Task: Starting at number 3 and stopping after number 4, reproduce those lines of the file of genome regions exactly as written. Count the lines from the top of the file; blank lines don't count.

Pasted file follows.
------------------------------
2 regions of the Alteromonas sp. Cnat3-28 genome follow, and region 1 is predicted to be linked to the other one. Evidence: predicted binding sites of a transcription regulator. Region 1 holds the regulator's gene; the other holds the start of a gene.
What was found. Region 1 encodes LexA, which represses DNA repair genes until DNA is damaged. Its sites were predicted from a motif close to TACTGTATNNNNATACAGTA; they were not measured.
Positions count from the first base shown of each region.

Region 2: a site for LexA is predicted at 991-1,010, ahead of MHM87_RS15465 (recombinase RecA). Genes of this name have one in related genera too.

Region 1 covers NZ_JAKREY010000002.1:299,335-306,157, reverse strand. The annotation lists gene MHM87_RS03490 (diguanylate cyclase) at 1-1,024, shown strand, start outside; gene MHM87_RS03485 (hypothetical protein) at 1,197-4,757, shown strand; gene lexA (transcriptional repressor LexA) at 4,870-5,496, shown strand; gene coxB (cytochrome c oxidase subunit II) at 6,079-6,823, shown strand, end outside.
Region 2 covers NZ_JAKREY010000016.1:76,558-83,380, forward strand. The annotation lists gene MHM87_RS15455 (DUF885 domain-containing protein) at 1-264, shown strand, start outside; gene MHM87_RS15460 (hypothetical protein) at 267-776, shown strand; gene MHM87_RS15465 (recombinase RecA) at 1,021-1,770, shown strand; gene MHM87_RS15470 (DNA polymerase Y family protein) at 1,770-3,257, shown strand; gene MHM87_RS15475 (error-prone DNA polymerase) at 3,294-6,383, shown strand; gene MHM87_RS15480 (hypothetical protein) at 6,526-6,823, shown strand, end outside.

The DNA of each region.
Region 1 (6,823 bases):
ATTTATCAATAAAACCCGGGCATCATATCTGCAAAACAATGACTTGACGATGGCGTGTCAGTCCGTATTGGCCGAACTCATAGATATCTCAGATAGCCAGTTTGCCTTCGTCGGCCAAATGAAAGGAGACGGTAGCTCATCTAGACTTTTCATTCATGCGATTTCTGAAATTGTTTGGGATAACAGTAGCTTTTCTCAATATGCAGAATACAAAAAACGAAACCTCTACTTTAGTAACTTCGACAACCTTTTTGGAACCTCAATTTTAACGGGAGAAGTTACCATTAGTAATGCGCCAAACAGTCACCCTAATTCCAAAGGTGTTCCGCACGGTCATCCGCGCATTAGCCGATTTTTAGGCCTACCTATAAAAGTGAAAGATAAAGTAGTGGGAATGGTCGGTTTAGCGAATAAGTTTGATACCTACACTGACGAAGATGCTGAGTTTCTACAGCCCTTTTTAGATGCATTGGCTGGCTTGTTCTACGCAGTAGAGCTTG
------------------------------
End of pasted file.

Positions count from the first base shown of each region.

Region 2: a site for LexA is predicted at 991-1,010, ahead of MHM87_RS15465 (recombinase RecA). Genes of this name have one in related genera too.